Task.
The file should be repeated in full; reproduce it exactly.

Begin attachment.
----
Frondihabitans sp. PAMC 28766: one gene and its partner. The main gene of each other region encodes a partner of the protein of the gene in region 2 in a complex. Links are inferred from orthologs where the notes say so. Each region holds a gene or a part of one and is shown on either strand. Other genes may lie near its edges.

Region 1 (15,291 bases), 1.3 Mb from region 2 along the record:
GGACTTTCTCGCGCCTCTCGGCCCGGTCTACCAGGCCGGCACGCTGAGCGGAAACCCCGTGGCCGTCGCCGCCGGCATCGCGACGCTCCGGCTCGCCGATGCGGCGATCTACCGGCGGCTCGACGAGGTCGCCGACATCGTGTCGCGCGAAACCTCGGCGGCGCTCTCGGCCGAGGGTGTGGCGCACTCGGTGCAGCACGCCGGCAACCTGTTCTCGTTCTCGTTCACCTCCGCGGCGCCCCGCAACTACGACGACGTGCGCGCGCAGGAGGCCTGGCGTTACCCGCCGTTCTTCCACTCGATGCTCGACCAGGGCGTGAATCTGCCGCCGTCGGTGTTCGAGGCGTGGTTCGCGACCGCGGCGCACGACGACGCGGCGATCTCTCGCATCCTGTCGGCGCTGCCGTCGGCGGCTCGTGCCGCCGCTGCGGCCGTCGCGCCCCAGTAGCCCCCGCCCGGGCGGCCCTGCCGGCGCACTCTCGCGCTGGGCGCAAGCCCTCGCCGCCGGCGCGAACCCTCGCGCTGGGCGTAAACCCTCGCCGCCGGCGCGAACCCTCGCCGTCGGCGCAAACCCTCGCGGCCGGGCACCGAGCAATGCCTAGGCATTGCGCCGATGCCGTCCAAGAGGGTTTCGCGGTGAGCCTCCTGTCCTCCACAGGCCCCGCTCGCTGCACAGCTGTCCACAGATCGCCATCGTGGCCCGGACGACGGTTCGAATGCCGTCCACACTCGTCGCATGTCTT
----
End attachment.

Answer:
Frondihabitans sp. PAMC 28766: one gene and its partner. The main gene of each other region encodes a partner of the protein of the gene in region 2 in a complex. Links are inferred from orthologs where the notes say so. Each region holds a gene or a part of one and is shown on either strand. Other genes may lie near its edges.

Region 1 (15,291 bases), 1.3 Mb from region 2 along the record:
GGACTTTCTCGCGCCTCTCGGCCCGGTCTACCAGGCCGGCACGCTGAGCGGAAACCCCGTGGCCGTCGCCGCCGGCATCGCGACGCTCCGGCTCGCCGATGCGGCGATCTACCGGCGGCTCGACGAGGTCGCCGACATCGTGTCGCGCGAAACCTCGGCGGCGCTCTCGGCCGAGGGTGTGGCGCACTCGGTGCAGCACGCCGGCAACCTGTTCTCGTTCTCGTTCACCTCCGCGGCGCCCCGCAACTACGACGACGTGCGCGCGCAGGAGGCCTGGCGTTACCCGCCGTTCTTCCACTCGATGCTCGACCAGGGCGTGAATCTGCCGCCGTCGGTGTTCGAGGCGTGGTTCGCGACCGCGGCGCACGACGACGCGGCGATCTCTCGCATCCTGTCGGCGCTGCCGTCGGCGGCTCGTGCCGCCGCTGCGGCCGTCGCGCCCCAGTAGCCCCCGCCCGGGCGGCCCTGCCGGCGCACTCTCGCGCTGGGCGCAAGCCCTCGCCGCCGGCGCGAACCCTCGCGCTGGGCGTAAACCCTCGCCGCCGGCGCGAACCCTCGCCGTCGGCGCAAACCCTCGCGGCCGGGCACCGAGCAATGCCTAGGCATTGCGCCGATGCCGTCCAAGAGGGTTTCGCGGTGAGCCTCCTGTCCTCCACAGGCCCCGCTCGCTGCACAGCTGTCCACAGATCGCCATCGTGGCCCGGACGACGGTTCGAATGCCGTCCACACTCGTCGCATGTCTT